How to Stuff a Wild Bikini is the last beach party movie featuring Frankie and Annette as our heroes. Frankie’s off in the tropics, under the thin guise of naval reserve duty. He’s frolicking with exotic island babes but gets concerned that Dee Dee might get cozy with some other fella (and withhold sex from that guy). Naturally, the solution is to have a witch doctor (Buster Keaton) conjure up a vapid bikini chick to distract the boys from Dee Dee. Dwayne Hickman tackles the role of Frankie’s rival, while all the other guys (otherwise known as Frankie’s pals in all the other movies) stay away from the fully-clothed-for-the-entire-picture Dee Dee. Mickey Rooney calls everyone chicky-baby, Uncle Leo and Dobie Gillis get into a fist fight, Eric von Zipper tries to change his image, a motorcycle race is full of hijinks, everyone sings a bunch of forgettable songs, Frankie returns, and it’s happily ever after for everyone except Dobie Gillis.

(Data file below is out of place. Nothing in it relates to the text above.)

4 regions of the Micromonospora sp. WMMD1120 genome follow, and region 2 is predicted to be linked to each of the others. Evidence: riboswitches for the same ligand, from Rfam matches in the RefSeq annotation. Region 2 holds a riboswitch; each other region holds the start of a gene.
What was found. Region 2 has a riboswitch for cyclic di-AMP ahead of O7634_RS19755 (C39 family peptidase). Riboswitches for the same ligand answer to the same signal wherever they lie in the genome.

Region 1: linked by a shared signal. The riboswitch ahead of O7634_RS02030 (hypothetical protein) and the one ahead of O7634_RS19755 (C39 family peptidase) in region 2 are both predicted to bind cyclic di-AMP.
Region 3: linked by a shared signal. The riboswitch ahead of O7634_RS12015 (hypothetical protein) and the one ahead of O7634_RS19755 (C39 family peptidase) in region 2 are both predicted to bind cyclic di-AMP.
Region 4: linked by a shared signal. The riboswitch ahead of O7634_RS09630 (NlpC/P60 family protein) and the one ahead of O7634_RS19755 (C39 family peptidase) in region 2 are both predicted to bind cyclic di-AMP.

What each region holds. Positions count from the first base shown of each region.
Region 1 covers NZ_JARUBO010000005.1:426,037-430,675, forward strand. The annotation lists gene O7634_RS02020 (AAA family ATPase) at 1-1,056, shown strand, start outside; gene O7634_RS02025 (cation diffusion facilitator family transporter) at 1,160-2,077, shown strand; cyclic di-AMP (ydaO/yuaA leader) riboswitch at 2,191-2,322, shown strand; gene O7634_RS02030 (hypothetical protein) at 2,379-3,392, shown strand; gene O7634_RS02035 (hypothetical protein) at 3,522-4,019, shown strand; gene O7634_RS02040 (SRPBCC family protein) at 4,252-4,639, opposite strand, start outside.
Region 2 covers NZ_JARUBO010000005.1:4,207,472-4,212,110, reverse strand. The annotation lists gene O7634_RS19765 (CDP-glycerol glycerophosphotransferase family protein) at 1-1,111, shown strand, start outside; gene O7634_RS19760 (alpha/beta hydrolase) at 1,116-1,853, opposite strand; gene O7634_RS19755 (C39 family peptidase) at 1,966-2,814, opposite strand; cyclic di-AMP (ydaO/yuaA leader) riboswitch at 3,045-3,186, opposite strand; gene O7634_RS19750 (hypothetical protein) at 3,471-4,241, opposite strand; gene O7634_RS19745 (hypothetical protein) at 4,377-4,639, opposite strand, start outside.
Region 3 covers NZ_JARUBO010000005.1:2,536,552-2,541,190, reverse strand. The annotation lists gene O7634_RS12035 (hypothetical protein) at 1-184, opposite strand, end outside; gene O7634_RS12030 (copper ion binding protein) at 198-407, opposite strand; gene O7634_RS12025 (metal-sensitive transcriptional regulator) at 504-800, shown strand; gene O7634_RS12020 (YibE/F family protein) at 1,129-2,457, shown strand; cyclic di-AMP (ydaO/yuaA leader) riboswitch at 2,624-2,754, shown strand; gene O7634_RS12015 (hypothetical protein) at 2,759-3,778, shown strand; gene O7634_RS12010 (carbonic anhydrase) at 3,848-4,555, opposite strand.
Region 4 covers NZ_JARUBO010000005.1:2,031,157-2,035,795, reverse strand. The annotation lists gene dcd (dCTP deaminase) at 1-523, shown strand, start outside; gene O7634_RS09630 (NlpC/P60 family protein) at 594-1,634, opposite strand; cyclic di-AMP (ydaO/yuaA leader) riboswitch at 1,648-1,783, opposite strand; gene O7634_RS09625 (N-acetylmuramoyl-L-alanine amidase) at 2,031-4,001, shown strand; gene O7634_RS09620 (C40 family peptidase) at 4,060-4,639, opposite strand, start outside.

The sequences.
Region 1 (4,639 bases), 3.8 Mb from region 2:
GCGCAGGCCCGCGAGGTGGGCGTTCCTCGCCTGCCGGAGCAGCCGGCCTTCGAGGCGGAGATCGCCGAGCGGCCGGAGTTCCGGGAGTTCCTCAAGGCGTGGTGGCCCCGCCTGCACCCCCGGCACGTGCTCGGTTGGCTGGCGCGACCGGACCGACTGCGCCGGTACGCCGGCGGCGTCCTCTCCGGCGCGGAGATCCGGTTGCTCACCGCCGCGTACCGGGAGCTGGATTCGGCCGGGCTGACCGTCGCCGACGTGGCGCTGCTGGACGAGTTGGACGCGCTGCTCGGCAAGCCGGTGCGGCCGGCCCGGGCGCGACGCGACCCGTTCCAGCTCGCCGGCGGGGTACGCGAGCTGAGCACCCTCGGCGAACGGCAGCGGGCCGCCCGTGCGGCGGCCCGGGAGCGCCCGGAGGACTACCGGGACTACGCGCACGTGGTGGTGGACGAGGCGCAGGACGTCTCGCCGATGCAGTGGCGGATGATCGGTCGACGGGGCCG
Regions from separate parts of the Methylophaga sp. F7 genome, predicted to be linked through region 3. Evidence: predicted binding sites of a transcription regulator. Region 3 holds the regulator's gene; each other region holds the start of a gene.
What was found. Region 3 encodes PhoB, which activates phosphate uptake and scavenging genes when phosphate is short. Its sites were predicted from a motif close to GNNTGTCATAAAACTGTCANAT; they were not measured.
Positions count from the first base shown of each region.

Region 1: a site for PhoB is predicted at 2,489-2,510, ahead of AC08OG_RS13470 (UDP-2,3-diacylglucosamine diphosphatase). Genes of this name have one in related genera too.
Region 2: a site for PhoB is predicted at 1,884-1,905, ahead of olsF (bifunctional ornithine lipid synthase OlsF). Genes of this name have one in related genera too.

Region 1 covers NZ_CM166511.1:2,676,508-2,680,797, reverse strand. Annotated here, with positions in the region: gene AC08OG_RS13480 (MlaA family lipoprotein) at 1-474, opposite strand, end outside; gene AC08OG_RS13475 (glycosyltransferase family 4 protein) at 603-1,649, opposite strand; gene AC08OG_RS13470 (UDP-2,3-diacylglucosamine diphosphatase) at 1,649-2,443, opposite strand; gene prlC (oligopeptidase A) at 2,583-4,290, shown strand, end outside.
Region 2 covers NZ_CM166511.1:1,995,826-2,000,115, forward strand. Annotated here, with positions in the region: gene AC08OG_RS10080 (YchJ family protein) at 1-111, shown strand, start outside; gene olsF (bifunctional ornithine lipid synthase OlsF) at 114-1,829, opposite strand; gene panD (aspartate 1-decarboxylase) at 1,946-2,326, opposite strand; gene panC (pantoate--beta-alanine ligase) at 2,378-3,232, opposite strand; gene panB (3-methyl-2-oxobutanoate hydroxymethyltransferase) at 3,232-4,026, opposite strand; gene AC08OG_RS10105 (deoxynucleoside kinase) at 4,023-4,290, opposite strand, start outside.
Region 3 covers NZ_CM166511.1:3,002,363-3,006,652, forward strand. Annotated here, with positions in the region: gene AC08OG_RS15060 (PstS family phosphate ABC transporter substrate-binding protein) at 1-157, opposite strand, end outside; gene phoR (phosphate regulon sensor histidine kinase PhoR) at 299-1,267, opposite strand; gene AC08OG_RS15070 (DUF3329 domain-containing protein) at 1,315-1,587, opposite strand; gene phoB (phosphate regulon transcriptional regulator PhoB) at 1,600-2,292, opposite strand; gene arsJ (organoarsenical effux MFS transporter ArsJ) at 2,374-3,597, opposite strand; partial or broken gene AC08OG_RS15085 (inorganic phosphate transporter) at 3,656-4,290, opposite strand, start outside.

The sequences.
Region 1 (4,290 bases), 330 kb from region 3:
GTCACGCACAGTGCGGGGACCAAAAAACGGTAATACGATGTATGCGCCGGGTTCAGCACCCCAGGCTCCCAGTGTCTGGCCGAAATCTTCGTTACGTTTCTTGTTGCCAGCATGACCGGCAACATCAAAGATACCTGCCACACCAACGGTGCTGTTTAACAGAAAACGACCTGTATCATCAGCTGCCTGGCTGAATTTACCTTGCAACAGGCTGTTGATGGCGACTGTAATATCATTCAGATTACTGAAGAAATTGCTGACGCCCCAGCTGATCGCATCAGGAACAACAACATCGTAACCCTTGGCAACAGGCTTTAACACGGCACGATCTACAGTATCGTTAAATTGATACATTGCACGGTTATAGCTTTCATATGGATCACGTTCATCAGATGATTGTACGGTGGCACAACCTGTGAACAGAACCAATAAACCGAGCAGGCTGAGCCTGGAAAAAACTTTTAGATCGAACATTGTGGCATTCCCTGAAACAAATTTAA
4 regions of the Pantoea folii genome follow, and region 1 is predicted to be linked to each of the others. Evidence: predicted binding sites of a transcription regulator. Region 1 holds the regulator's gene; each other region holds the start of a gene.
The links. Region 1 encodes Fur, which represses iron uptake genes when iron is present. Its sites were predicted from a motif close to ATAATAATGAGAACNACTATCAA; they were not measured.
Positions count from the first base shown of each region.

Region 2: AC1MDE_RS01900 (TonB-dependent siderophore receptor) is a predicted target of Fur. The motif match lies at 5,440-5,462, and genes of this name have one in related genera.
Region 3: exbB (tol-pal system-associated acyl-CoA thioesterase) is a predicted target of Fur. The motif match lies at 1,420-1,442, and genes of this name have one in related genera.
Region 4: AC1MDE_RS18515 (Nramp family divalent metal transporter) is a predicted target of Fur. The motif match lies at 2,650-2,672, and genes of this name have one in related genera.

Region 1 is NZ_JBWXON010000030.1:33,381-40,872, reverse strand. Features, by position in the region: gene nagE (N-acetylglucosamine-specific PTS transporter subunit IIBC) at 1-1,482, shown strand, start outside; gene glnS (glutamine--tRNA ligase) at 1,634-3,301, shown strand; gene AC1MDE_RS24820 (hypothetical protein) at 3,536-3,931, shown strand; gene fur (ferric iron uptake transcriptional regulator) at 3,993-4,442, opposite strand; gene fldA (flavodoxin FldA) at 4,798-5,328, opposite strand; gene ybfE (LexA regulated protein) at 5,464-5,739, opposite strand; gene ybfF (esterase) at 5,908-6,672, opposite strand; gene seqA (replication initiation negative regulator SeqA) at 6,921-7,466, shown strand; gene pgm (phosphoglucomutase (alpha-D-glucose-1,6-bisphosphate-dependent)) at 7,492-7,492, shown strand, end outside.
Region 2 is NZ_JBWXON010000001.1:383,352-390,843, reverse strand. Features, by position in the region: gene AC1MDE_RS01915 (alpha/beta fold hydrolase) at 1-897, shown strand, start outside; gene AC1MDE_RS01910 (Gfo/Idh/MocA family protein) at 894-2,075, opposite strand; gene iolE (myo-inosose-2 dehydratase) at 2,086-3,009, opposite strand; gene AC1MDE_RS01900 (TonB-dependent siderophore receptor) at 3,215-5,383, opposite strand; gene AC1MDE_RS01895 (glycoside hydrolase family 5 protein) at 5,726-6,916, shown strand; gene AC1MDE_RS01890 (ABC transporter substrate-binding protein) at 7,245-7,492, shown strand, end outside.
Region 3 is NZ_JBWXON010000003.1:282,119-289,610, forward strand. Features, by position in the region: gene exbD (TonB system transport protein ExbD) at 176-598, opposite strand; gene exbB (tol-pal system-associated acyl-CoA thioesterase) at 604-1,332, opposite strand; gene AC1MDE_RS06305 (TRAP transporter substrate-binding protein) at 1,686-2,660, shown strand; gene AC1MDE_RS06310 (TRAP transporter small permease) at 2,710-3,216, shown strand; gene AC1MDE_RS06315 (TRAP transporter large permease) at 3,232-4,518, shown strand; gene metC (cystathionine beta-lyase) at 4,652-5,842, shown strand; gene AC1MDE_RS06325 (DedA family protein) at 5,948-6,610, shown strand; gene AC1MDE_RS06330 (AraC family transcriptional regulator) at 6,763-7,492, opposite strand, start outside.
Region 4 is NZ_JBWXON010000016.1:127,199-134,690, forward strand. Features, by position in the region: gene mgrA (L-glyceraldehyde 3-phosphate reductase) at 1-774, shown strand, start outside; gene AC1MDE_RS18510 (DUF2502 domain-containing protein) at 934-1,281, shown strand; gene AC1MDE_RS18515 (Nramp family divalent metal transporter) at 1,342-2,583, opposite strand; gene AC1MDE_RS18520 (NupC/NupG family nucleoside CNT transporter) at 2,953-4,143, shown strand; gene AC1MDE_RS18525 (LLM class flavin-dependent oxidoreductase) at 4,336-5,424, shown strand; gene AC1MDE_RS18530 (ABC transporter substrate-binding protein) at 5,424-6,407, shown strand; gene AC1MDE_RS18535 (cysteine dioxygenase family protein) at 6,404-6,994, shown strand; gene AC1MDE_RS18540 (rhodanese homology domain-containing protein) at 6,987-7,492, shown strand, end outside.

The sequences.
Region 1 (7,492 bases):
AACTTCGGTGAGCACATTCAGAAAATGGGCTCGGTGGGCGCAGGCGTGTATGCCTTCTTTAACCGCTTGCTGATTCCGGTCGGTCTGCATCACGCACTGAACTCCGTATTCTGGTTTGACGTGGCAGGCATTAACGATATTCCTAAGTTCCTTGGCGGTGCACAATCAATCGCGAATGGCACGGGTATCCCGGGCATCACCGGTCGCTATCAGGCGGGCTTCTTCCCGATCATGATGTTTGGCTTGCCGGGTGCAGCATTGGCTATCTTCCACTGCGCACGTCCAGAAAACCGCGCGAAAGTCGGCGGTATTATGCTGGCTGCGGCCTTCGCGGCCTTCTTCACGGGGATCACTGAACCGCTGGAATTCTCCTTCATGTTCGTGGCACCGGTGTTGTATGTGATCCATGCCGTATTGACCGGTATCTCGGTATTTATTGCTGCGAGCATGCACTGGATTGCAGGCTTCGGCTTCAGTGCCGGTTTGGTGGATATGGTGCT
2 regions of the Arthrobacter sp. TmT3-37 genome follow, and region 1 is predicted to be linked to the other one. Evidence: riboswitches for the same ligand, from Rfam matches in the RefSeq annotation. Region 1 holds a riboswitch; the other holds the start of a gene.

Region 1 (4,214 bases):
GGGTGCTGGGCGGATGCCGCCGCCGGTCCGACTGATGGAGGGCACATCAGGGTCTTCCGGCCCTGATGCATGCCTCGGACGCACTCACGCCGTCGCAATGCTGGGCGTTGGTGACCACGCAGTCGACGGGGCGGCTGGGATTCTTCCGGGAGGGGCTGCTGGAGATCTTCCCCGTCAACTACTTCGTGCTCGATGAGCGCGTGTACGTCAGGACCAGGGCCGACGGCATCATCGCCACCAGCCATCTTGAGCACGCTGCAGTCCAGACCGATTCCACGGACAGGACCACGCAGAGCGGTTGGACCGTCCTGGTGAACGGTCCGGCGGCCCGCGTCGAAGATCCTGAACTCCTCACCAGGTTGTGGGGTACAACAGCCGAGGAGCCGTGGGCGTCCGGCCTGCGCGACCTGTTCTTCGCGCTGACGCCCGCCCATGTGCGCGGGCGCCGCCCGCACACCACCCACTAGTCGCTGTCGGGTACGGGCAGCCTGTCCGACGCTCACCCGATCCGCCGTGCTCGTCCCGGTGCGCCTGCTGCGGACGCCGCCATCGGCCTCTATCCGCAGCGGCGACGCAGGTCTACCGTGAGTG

The trouble with the beach party films is that none of them are particularly memorable. You can walk away with the basic formula, but the details vanish. These movies weren’t built for careful repeated viewings. The AIP flicks were quick cash grabs aimed at teens looking for something to do on a Saturday night. A beach party movie is good for casual, passive viewing, requiring minimal investment but also offering minimal reward (especially if your date is a real Dee Dee). Since the days of drive-ins are well behind us, the most we can demand of an AIP production is light entertainment during a bout of the flu.

If you’re tuning in a beach party movie to see an accurate depiction of teen life in the 1960s, you’re out of luck. These things were written by middle-aged men with little, if any, insight into the average teenage mind. They steer clear of any political or social upheaval and unrest. Everyone’s just out to have a good time. The only concerns are whether Dee Dee will ever get Frankie to settle down and marry her and whether Frankie will ever convince Dee Dee to just put out already. Those questions are answered in the 1987 nostalgia trip Back to the Beach, which features Frankie and Annette and ignores most of AIP beach party canon.